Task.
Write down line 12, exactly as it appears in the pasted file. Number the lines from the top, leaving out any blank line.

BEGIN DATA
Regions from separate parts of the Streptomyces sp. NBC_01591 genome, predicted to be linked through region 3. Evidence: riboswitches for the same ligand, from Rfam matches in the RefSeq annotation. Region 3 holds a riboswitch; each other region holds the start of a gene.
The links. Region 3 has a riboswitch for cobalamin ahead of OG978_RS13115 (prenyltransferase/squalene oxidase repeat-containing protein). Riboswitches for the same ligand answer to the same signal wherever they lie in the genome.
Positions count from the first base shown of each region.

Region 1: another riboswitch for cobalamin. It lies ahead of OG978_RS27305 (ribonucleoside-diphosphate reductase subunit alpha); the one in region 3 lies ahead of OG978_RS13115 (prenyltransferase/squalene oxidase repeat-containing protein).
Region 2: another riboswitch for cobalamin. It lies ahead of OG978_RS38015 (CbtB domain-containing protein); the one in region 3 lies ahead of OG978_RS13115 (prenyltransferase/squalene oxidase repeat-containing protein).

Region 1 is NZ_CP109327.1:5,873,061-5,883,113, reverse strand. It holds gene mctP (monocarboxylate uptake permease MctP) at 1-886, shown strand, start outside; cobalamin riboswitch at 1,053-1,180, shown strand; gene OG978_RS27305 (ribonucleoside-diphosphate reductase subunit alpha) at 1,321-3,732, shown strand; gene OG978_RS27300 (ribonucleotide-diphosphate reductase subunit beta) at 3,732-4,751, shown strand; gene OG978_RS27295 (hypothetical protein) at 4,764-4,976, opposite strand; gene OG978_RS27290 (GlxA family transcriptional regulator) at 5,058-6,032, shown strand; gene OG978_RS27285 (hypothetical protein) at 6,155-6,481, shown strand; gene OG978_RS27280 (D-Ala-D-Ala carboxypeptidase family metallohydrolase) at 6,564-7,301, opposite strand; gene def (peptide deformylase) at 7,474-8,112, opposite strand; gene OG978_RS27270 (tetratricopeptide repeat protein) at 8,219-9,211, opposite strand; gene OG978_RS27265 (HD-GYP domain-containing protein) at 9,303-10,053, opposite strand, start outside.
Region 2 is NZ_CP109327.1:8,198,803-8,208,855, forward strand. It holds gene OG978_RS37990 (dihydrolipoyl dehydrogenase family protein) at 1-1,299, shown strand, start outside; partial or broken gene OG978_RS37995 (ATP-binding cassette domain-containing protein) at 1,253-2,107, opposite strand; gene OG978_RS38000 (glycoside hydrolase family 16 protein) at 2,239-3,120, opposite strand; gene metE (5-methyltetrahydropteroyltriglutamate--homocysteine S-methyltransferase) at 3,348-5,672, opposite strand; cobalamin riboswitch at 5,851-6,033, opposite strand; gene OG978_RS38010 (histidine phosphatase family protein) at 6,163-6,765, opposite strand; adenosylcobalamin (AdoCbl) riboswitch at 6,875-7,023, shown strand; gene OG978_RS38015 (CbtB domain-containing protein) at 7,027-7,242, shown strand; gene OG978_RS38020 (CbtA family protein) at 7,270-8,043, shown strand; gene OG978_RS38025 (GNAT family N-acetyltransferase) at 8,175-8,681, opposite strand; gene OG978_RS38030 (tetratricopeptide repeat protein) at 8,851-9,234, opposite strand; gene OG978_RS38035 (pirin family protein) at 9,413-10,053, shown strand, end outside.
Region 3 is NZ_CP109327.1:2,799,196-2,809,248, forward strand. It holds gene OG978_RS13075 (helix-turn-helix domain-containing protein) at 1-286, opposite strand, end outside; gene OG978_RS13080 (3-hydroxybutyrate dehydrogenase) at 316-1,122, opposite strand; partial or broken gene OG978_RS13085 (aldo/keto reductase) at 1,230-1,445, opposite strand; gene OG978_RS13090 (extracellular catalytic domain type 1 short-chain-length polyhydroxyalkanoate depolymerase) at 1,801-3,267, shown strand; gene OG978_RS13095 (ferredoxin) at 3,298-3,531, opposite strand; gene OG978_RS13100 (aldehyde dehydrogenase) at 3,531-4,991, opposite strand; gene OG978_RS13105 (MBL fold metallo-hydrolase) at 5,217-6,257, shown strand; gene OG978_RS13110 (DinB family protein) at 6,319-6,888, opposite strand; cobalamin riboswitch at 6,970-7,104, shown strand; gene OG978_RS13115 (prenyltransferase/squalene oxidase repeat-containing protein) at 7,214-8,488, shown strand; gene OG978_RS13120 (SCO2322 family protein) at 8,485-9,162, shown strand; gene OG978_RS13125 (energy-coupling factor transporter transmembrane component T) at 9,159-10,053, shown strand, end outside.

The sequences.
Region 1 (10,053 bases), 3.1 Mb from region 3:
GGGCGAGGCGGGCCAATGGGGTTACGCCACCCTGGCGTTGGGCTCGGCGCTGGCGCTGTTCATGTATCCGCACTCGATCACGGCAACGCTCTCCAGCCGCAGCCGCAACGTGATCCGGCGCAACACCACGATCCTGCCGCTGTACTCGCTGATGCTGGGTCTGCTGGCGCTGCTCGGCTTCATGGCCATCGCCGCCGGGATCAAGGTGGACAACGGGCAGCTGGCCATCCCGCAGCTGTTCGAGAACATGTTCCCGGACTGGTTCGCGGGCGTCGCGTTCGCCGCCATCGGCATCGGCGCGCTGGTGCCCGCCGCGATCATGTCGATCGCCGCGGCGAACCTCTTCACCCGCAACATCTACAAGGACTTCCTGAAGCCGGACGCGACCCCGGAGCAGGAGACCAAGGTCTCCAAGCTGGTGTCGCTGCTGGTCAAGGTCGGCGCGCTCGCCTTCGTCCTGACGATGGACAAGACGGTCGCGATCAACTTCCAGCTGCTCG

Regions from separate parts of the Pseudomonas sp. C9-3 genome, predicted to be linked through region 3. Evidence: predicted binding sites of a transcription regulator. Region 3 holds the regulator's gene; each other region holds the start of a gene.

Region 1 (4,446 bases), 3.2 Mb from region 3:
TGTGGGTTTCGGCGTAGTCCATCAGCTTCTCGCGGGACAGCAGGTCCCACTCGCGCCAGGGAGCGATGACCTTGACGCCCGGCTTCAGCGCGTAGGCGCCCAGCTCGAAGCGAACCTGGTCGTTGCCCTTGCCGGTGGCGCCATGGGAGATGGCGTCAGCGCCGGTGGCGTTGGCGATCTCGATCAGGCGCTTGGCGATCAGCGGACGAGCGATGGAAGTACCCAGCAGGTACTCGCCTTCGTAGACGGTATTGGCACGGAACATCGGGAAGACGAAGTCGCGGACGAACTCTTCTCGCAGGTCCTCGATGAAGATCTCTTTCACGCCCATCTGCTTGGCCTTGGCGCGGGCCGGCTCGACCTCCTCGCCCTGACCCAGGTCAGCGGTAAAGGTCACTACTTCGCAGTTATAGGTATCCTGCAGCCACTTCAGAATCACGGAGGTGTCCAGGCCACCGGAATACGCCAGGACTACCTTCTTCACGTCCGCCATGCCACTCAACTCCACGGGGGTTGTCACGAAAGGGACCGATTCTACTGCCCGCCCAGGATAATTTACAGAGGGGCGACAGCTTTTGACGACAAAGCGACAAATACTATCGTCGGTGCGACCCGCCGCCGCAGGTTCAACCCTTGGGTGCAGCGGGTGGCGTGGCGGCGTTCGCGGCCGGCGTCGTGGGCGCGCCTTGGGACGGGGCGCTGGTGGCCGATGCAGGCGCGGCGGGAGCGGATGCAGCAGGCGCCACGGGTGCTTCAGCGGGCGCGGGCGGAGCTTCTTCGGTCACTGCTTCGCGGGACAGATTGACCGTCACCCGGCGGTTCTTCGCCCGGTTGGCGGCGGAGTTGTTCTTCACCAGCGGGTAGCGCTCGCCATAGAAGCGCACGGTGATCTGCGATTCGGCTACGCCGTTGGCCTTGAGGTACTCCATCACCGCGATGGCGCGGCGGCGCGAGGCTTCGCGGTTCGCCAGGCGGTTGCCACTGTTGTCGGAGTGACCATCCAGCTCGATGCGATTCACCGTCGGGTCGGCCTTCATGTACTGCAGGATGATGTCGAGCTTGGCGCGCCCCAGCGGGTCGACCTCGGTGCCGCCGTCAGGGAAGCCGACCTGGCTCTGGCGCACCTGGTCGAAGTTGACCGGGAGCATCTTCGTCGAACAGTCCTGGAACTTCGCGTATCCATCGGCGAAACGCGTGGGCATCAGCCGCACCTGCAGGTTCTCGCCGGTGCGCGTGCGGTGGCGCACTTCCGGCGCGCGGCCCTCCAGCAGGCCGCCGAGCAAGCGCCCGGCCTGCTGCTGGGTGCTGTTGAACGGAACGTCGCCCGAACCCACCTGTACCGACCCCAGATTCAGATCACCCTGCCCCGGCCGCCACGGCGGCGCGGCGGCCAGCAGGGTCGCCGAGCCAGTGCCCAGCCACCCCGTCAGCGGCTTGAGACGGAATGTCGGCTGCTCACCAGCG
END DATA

Regions from separate parts of the Pseudomonas sp. C9-3 genome, predicted to be linked through region 3. Evidence: predicted binding sites of a transcription regulator. Region 3 holds the regulator's gene; each other region holds the start of a gene.